In 1955, the Louisiana state highway network was completely renumbered. There were also proposals to transfer a significant portion of the minor roads to the local governments (parishes and municipalities) but this was ultimately not implemented, with the result that Louisiana operates a huge network of state highways. Until 1955, numbers were randomly assigned and did not constitute a logical system. With the 1955 renumbering, roads were divided into three classes; A (primary routes), B (secondary routes) and C (farm-to-market routes). The A routes were assigned one or two digit numbers. The B routes were numbered below 300 and other roads were given a three or four digit number. Odd numbers followed north-south routes and even numbers followed east-west routes.
Construction of the Interstate Highways
I-10 west of New Orleans.
Construction of the Interstate Highways accelerated from 1960. The Interstate Highways planned at the time were largely opened in the 1960s and early 1970s. Important for east-west traffic was the construction of the Atchafalaya Bridge west of Baton Rouge, a 29-kilometer-long bridge over the Atchafalaya Swamp. This was the first road link through this area and opened to traffic in 1973. The New Orleans and Baton Rouge urban highway network was also completed during that time.
In 1975, there were only a few missing links in the originally planned network of Interstate Highways. A short stretch of I-10 between Baton Rouge and New Orleans, completed in 1977, was missing, as well as a fairly long stretch of I-12 between Hammond and Slidell. In 1979, the missing section of I-55 between Hammond and New Orleans, the nearly 37-mile Manchac Swamp Bridge, opened. In northern Louisiana, the easternmost portion of I-20 between Tallulah and Vicksburg, which opened in the second half of the 1970s, was missing.
Interstate 49 was not part of the original Interstate Highways plan. I-45 between Houston and Dallas was the western north-south route and I-55 between New Orleans and Memphis was the eastern north-south route, nothing in between was originally planned, so north and south Louisiana was not connected by highway. Alexandria was the largest city in Louisiana without a connection to the Interstate Highways. There were plans for a toll road in the 1950sfrom Lafayette to Shreveport, but this was ultimately not carried out. Construction of I-49 was approved in the 1970s, and the highway was subsequently opened in stages between 1984 and 1996 between Lafayette and Shreveport. I-49 was planned at the time as a route that would run only in Louisiana. It was later decided to extend I-49 north to Kansas City. Most of the section from Shreveport to the Arkansas border opened in 2014.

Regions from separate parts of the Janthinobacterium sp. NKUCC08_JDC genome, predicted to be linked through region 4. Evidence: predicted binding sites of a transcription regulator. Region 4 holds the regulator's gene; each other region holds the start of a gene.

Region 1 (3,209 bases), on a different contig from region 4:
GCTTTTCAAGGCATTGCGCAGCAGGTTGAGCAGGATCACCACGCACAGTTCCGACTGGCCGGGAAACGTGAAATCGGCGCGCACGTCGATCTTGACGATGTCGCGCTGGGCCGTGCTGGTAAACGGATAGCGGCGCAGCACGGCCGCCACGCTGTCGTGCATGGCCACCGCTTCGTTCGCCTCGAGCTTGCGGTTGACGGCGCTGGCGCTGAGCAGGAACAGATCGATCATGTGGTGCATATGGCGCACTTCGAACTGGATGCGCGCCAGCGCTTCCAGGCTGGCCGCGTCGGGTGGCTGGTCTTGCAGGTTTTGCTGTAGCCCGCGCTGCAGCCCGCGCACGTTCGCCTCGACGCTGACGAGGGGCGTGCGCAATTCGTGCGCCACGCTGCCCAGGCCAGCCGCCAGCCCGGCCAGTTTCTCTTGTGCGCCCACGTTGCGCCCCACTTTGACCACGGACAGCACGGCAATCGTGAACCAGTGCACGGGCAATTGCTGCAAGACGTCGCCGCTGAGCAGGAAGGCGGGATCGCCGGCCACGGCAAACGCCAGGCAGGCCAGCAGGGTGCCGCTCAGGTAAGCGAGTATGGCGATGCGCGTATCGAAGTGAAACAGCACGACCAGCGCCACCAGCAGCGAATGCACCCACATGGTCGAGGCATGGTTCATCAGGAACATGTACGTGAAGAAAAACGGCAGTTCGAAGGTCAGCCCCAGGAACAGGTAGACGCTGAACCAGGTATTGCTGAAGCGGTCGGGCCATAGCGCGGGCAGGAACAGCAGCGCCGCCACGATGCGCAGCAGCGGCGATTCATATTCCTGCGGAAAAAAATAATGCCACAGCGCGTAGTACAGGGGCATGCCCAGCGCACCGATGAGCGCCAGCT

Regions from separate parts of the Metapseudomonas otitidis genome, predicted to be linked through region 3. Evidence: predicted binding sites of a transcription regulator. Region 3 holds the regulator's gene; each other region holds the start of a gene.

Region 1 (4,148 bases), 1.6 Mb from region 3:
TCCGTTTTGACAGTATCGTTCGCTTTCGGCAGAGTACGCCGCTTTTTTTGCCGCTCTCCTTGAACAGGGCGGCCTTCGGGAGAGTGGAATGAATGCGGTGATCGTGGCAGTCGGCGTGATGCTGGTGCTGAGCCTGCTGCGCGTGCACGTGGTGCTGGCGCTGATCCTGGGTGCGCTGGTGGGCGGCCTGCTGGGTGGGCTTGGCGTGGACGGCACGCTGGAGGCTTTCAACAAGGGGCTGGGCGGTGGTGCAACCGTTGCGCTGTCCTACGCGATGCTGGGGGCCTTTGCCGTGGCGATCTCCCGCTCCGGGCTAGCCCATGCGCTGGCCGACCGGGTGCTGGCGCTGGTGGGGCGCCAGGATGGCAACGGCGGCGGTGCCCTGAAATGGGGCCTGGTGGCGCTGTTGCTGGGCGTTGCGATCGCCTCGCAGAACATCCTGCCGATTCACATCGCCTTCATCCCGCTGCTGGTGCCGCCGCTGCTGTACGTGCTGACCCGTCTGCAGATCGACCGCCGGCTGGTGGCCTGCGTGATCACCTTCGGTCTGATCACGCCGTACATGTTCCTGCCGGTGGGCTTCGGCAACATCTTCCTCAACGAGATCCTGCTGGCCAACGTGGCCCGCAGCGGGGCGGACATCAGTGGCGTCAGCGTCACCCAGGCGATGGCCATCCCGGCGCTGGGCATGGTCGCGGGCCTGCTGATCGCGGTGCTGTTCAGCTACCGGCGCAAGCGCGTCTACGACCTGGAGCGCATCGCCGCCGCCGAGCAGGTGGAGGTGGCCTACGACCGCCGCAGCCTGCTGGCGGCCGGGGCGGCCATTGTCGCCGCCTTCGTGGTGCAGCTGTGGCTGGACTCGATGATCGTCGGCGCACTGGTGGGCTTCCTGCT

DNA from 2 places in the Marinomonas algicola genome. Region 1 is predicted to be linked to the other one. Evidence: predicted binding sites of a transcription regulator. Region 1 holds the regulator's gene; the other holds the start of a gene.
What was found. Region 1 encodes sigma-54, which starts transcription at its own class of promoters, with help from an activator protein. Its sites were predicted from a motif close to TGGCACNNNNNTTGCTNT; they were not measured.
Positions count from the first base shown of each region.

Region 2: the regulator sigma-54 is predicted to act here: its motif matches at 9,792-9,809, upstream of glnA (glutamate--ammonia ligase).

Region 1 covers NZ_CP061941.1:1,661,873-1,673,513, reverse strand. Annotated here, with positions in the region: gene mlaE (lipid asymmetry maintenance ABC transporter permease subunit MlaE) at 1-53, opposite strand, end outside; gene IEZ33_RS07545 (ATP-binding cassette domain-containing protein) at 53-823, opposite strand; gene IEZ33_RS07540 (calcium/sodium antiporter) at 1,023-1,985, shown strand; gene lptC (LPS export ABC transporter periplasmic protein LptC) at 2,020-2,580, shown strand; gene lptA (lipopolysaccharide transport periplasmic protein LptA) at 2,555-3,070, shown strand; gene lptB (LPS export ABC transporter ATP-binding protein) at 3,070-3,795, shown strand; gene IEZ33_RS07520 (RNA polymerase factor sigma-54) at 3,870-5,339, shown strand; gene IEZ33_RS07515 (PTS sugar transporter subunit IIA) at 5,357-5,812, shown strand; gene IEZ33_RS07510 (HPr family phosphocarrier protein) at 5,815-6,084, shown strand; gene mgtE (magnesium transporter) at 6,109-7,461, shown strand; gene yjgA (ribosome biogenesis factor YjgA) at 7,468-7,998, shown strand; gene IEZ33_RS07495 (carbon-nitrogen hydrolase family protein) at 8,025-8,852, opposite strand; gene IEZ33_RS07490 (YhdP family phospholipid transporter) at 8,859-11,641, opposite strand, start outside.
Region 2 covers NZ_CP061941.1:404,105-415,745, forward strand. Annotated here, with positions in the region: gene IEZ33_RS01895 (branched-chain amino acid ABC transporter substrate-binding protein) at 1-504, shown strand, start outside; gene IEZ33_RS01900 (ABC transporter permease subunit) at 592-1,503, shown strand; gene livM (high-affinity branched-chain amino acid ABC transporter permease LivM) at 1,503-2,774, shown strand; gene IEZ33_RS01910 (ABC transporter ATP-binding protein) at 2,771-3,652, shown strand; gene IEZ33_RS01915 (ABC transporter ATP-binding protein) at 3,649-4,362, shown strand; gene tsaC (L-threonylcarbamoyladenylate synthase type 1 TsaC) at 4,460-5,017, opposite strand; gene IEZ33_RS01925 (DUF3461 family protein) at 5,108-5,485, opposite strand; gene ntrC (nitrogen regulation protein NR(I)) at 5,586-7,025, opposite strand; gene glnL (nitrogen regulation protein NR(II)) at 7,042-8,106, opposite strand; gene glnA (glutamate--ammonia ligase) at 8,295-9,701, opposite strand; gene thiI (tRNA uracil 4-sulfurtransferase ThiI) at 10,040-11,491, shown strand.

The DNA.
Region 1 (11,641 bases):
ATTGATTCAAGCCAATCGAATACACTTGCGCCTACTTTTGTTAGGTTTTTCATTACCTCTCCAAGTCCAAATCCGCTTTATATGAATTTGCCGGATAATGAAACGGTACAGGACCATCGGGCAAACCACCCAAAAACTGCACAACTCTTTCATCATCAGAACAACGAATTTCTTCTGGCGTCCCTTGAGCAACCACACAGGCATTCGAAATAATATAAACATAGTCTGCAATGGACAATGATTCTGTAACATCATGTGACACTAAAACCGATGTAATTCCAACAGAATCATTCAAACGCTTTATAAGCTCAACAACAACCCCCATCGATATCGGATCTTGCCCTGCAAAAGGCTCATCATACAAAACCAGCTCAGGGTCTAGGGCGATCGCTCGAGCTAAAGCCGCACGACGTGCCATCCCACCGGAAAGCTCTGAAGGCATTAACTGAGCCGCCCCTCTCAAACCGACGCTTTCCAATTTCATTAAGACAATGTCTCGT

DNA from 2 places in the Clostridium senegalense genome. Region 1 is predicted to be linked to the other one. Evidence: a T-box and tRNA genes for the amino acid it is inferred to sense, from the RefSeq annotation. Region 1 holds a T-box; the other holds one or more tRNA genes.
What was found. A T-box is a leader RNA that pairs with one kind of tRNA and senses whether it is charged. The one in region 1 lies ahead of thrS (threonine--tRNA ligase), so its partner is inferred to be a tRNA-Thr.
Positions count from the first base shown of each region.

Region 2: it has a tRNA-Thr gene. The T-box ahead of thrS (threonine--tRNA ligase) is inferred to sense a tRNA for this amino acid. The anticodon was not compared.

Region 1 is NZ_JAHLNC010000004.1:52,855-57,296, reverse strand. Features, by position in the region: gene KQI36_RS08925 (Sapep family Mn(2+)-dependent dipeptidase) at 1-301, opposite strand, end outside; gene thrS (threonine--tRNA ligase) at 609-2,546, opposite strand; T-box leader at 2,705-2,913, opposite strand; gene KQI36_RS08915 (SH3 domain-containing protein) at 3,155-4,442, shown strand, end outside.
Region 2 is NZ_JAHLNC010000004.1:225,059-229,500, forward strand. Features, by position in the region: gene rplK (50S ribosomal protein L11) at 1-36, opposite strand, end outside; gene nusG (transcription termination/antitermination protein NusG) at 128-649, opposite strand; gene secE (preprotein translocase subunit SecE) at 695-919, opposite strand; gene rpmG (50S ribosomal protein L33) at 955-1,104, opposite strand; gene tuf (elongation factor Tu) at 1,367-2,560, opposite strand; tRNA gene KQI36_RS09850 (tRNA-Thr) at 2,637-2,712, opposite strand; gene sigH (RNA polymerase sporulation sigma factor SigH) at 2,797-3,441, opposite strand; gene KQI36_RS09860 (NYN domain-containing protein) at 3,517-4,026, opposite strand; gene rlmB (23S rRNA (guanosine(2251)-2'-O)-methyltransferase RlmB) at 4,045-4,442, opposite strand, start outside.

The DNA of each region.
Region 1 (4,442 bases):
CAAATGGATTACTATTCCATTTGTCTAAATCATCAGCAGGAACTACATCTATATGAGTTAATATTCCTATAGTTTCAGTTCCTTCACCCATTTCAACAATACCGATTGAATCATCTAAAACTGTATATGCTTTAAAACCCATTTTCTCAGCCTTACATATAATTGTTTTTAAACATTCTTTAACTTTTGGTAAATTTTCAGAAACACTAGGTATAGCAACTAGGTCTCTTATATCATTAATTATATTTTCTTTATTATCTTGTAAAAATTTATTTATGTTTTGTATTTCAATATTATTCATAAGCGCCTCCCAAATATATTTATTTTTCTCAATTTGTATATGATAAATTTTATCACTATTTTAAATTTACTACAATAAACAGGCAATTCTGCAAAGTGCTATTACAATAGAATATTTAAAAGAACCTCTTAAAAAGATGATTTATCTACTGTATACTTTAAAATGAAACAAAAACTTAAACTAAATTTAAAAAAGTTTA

In August 2005, Hurricane Katrina hit Louisiana, causing more than $100 billion in damage, mostly in New Orleans, but also along the coast of Louisiana and Mississippi. New Orleans was flooded for a long time because many flood defenses failed. Roads in the Mississippi Delta were flooded and partially damaged. The elevated highways in New Orleans were often the only accessible roads. The I-10 Twin Span Bridge over Lake Pontchartrain east of New Orleans was severely damaged. However, the nearby Maestri Bridge was barely damaged, allowing traffic to resume quickly from the east. The I-10 Twin Span Bridge was completely replaced by a modern 2×3 lane bridge between 2006 and 2011.
State Highway 1 is critical to the oil industry as it is the only road to Port Fourchon, from which much of the oil and gas industry in the Gulf of Mexico is supplied. However, Highway 1 is slowly sinking and is regularly underwater during storm surges. Because the road will eventually be permanently under water over a long stretch, the Highway 1 elevated road has been constructed, the first phase of which was 13 kilometers opened in 2009. In 2013, the Crescent City Connection in New Orleans became toll-free.
The focus is on the construction of two Interstate Highways, I-49 and I-69. Interstate 49 will eventually run from New Orleans to the Arkansas border. The section between New Orleans and Lafayette is already part freeway that is part of US 90. In Lafayette, the freeway is to be built through the city. It is also planned to run I-49 through Shreveport.
Interstate 69 is to run through northwestern Louisiana, south and east of Shreveport. This is part of the corridor from Mexico to Canada. The project has a higher priority in Texas than in Louisiana, but the section from the Texas border to I-20 east of Shreveport is being actively studied. State Highway 3132 (Inner Loop Expressway) in Shreveport also needs to be extended to the new I-69.
In southern Louisiana, Highway 1 must be protected against rising seawater and falling soil. This is done by constructing the Highway 1 elevated road, which should eventually be 29 kilometers long.
Baton Rouge is thinking about a ring highway. The city is currently overly dependent on I-10’s bridge over the Mississippi River, a major bottleneck. However, there are no plans for major road projects in New Orleans.